In contrast, the E3 wave, known as the “slow” component, has a significantly longer duration, ranging from seconds to minutes or even hours. The E3 wave is what a coronal mass ejection (CME) is comprised of. While the E3 wave damages power grids and long conductive structures, it typically does not directly affect vehicles or delicate electronic systems.

Instead, the combined effects of the E1 and E2 waves pose the most significant threat to vehicles, as they can induce damaging currents and voltage spikes in electronic components, potentially disabling critical systems and rendering vehicles inoperable. Therefore, mitigating the effects of the E1 and E2 waves through EMP protection measures is essential to ensure the resilience of vehicles against electromagnetic threats.

What Vehicles Can Survive an EMP?

Vehicles produced before the widespread use of electronic control systems, typically before the mid-1980s, are characterized by their mechanical simplicity. This lack of reliance on delicate electronics makes them less susceptible to EMPs. As such, older car models are more reliable against EMPs than modern vehicles.

Therefore, for individuals invested in personal and family preparedness, the choice of what vehicle to own becomes a significant decision. A vehicle’s ability to withstand an EMP could mean the difference between being stranded and maintaining the capability to move to safety, access resources, or reunite with loved ones.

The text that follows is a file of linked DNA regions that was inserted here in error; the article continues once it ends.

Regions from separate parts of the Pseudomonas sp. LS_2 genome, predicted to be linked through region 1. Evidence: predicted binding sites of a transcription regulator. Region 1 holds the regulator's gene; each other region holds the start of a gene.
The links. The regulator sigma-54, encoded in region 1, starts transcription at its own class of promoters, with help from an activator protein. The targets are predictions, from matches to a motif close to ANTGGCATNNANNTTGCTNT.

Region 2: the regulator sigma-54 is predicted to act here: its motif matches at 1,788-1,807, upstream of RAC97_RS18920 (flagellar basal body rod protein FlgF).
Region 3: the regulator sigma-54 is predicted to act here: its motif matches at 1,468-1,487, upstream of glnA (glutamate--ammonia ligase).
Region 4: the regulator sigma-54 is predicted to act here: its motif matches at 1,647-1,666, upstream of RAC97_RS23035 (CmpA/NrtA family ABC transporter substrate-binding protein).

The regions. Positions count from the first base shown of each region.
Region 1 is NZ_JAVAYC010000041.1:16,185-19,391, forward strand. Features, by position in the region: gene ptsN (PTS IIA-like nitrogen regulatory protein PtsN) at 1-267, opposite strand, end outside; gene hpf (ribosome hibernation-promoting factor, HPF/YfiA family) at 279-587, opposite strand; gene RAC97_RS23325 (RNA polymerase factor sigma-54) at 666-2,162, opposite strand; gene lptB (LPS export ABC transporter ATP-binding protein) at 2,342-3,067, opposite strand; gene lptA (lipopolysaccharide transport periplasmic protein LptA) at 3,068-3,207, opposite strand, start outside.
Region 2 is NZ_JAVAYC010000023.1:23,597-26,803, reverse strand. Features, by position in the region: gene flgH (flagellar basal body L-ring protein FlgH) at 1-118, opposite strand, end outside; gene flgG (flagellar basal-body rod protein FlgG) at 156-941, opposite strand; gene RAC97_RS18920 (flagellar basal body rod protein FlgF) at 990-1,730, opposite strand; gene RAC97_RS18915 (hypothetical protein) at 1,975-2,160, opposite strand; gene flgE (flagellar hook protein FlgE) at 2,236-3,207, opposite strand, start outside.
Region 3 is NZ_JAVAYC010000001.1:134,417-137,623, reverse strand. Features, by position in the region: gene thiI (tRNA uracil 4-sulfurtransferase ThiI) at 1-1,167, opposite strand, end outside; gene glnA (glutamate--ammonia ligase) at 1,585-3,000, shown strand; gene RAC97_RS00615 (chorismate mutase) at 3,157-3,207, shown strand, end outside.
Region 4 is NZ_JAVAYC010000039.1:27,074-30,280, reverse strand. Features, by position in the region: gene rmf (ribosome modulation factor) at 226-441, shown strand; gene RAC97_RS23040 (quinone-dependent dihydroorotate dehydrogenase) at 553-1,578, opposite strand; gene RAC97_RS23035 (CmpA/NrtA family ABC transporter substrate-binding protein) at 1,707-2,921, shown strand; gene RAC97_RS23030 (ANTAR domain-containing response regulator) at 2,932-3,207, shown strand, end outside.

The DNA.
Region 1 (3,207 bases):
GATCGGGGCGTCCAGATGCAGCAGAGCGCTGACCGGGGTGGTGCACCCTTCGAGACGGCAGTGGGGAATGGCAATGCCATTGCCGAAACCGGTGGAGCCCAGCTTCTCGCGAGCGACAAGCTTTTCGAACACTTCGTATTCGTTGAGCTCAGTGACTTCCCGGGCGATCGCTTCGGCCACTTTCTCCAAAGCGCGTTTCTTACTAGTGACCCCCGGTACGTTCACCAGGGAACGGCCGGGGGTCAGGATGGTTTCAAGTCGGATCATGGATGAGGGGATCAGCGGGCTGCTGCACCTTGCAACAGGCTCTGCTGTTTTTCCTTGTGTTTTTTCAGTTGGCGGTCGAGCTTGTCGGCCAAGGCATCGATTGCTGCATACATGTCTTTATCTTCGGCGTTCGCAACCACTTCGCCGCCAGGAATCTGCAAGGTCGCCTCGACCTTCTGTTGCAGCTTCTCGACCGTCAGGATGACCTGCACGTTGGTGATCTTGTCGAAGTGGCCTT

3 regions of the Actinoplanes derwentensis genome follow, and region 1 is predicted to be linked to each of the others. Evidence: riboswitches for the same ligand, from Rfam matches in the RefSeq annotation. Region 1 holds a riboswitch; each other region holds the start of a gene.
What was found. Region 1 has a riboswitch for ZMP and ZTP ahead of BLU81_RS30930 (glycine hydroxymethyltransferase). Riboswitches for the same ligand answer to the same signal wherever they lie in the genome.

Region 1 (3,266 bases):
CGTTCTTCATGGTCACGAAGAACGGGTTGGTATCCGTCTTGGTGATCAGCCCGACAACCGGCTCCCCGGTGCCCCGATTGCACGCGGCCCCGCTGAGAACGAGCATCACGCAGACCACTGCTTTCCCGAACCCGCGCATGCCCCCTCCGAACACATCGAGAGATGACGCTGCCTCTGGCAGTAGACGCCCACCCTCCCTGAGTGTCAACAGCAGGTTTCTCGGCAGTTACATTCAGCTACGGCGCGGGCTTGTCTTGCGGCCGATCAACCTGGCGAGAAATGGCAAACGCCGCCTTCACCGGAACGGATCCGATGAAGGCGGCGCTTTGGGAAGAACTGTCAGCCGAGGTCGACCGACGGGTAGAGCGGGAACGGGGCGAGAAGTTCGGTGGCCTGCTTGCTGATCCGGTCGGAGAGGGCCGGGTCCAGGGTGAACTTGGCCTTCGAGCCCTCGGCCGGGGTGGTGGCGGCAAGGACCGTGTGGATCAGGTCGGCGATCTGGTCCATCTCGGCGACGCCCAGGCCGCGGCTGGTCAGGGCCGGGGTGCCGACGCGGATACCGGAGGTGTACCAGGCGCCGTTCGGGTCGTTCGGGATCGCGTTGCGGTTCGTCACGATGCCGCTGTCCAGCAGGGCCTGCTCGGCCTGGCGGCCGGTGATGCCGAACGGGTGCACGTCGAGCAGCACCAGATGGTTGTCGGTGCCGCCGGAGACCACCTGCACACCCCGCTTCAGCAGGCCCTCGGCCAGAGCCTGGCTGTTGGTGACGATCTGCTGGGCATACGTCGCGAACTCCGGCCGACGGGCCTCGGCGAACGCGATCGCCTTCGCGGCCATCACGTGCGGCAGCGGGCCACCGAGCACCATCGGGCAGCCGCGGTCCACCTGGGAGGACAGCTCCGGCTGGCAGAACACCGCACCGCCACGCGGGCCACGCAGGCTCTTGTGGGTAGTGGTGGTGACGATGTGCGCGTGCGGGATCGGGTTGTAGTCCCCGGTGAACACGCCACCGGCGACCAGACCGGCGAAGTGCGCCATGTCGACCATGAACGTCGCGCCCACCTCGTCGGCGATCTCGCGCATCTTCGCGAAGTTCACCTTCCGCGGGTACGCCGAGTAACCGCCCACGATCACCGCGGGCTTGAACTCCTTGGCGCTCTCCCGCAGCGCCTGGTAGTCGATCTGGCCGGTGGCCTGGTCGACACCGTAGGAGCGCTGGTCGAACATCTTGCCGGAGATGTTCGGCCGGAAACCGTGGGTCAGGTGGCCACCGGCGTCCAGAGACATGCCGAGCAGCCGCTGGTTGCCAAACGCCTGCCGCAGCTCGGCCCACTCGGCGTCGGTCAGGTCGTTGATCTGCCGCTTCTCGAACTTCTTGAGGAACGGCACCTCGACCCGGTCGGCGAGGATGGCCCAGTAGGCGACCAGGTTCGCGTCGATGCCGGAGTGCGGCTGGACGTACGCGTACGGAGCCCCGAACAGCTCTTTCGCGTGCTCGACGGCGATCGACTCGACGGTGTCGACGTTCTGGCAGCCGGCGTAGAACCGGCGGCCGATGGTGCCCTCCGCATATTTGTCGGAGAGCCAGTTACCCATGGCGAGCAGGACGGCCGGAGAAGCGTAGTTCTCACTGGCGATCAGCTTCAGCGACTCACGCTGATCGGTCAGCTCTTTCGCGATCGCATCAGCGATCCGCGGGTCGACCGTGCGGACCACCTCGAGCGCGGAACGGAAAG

Thus, considering older, simpler vehicles is crucial in the face of a nuclear explosion or catastrophic electromagnetic event. This drives a practical approach to vehicle selection, encouraging preparedness-minded people to focus on models prioritizing mechanical functions over electronic sophistication. It’s not just about having a means of transport but ensuring that transport remains reliable if everything goes belly-up.

Beyond the initial choice of vehicle, the focus on EMP preparedness also encourages a deeper engagement with vehicle maintenance and modification practices. For those who prioritize resilience, understanding and enhancing the EMP resistance of their vehicle becomes vital. This might involve learning how to shield sensitive components, stockpiling spare parts that are likely to be affected by an EMP, or even modifying a newer vehicle to reduce its electronic dependencies.

My Truck’s EMP Protection

On a personal note, this is my situation. I drive a very modern, fully loaded-truck. Everything on my truck, from the running boards and heated seats to the ignition system, is made of delicate electronics. Therefore, rather than ignoring the problem, I am installing ferrite T.R.A.P.S. in my truck over time to protect it. The T.R.A.P.S. helps absorb the EMP energy and, hopefully, prevents that energy from overloading the electrical systems.

Efforts such as this reflect a broader strategy among preparedness-minded people to not only anticipate potential disruptions but actively prepare for them in a way that maximizes self-sufficiency and resilience. In this light, the consideration of a vehicle’s EMP survivability is symbolic of a holistic approach to preparedness. A holsitic approach evaluates every aspect of one’s life and resources for the potential to withstand the unexpected.

A Ford Model T

What Year Vehicles Are EMP Proof?

Identifying “EMP-proof” vehicles presents a challenge due to the varied nature of vehicle electronics and their responses to electromagnetic pulses. Generally, vehicles produced before the widespread adoption of electronic control units (ECUs), roughly before the mid-1980s, are considered less vulnerable to EMPs.